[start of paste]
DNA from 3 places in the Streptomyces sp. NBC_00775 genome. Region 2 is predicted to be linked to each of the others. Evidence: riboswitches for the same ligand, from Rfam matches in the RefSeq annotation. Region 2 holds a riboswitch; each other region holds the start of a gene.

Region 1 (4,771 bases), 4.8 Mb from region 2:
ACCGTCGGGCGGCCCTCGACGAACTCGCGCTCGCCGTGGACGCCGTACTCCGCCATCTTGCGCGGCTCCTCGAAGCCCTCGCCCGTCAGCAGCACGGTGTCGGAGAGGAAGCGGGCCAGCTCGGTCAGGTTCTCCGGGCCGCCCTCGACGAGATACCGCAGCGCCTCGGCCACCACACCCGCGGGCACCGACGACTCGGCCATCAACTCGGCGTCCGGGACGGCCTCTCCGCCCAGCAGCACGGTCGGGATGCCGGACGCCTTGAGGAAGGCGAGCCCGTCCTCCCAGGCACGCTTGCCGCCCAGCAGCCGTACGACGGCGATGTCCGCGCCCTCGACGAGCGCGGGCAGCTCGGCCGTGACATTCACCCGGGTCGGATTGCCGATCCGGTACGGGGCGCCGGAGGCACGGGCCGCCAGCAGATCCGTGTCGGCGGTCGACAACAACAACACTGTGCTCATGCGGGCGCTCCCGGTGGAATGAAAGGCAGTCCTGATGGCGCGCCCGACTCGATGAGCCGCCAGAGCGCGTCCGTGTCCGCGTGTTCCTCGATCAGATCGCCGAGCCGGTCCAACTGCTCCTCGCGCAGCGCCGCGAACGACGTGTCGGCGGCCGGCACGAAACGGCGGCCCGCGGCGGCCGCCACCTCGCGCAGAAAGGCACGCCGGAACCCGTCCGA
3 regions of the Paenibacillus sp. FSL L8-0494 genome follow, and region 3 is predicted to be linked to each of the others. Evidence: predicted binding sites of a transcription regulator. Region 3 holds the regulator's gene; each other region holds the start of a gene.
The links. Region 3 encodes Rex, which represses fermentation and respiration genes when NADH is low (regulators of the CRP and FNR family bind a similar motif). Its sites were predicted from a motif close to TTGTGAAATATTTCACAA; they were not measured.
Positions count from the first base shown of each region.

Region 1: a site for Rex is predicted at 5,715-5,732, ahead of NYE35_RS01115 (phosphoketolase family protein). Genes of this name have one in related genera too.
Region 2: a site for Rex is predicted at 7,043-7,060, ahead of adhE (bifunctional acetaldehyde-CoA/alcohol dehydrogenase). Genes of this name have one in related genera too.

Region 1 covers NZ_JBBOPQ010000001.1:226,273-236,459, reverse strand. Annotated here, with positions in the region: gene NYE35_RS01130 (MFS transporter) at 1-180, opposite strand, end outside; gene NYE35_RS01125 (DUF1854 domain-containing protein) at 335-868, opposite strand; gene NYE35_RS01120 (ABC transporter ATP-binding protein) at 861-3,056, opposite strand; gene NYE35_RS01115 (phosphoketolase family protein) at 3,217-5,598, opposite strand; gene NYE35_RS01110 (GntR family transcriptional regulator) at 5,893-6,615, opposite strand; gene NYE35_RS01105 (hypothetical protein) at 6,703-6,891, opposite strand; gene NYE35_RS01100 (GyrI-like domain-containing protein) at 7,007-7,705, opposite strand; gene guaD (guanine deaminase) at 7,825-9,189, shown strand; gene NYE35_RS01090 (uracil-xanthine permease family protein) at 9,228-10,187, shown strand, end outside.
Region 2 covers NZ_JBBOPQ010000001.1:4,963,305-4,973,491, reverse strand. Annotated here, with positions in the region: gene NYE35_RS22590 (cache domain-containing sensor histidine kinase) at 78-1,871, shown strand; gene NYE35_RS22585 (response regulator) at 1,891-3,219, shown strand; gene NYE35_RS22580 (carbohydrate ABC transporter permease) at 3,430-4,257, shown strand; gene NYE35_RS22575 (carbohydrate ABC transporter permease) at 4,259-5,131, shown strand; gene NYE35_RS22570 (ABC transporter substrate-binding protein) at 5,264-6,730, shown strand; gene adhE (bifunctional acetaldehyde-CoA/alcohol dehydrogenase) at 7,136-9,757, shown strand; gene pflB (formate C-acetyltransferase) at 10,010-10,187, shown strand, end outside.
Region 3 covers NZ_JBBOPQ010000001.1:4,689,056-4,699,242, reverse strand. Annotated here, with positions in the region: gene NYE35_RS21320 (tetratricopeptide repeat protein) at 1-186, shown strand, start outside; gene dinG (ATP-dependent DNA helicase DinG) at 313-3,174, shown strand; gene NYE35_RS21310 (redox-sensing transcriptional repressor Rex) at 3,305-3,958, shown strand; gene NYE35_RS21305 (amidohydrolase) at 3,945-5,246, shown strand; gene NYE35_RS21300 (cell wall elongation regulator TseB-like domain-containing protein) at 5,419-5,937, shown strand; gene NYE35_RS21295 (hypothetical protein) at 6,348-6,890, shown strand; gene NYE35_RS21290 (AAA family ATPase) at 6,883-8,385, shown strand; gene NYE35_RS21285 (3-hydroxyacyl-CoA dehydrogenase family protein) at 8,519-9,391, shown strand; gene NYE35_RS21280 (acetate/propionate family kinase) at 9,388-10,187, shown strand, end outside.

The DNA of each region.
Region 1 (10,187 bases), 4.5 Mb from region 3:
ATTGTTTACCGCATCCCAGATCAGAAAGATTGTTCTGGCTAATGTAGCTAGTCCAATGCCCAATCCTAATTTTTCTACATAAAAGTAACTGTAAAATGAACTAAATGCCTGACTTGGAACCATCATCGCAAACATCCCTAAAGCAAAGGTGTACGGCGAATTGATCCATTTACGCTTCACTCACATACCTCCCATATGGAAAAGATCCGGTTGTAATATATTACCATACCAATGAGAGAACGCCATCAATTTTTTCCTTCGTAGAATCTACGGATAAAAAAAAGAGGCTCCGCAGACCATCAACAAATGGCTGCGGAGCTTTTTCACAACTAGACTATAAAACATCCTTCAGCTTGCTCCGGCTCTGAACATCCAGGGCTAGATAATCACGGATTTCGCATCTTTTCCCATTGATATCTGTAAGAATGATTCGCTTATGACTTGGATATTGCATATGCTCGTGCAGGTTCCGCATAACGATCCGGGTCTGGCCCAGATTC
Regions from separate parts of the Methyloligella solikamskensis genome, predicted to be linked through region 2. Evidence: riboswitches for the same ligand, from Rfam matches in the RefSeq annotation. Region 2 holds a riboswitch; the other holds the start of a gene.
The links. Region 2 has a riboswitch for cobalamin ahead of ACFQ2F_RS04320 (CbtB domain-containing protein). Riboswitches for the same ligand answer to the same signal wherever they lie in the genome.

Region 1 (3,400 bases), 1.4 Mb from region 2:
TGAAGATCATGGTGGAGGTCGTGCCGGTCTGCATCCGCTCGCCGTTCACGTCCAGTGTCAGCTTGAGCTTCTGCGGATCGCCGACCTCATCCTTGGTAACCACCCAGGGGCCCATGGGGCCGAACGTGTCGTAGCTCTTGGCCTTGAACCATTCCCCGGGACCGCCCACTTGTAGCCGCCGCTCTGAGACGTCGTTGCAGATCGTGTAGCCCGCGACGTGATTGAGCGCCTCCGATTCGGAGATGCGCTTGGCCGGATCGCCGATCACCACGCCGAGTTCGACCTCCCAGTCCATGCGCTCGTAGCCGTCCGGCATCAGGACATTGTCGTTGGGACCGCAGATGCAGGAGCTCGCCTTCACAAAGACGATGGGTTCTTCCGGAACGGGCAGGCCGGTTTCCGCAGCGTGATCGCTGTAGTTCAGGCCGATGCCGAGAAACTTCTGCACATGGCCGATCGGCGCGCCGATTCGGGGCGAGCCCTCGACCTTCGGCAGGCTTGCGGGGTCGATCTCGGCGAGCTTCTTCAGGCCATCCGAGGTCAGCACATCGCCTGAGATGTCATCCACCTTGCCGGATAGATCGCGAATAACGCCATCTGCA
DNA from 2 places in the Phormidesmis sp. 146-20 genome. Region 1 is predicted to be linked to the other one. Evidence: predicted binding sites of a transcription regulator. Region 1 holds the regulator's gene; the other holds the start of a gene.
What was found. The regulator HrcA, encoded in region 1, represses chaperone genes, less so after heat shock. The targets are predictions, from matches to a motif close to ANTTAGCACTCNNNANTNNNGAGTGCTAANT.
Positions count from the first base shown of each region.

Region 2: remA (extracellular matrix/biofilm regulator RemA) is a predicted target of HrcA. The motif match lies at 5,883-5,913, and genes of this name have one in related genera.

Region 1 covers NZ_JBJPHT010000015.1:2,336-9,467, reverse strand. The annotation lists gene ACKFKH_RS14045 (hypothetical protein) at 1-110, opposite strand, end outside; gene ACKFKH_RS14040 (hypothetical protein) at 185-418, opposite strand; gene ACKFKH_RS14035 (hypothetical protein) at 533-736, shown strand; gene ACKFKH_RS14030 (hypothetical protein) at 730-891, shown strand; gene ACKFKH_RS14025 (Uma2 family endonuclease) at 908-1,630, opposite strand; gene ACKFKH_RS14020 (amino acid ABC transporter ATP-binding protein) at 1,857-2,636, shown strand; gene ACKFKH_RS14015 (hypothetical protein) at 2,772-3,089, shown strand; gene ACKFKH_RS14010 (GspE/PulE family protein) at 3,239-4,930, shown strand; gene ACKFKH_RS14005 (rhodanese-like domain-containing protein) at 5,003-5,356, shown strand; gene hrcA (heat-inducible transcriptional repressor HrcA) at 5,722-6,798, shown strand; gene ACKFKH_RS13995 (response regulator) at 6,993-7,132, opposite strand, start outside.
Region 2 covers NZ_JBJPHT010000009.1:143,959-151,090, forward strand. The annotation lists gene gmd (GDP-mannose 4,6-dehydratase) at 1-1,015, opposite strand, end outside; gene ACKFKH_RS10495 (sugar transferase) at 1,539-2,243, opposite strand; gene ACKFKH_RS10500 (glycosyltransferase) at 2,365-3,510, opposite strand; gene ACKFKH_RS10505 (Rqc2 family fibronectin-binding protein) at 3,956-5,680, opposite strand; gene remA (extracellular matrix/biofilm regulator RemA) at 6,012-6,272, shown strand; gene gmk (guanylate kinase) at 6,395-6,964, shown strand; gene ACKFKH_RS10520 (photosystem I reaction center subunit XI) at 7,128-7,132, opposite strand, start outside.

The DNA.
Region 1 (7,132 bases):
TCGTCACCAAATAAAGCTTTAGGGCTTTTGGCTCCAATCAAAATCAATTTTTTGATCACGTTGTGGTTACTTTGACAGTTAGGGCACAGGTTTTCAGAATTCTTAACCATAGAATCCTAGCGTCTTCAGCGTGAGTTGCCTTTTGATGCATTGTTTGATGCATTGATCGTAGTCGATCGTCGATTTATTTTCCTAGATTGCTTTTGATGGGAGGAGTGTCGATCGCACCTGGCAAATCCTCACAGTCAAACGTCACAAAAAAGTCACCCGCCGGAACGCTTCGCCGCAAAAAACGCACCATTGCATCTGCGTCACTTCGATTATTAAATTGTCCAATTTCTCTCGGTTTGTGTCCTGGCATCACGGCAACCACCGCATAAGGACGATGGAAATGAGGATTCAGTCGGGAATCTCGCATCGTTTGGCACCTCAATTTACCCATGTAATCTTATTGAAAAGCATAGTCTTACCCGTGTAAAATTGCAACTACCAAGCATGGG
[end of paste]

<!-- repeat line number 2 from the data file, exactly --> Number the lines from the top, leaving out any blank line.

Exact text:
Region 1 (4,771 bases), 4.8 Mb from region 2: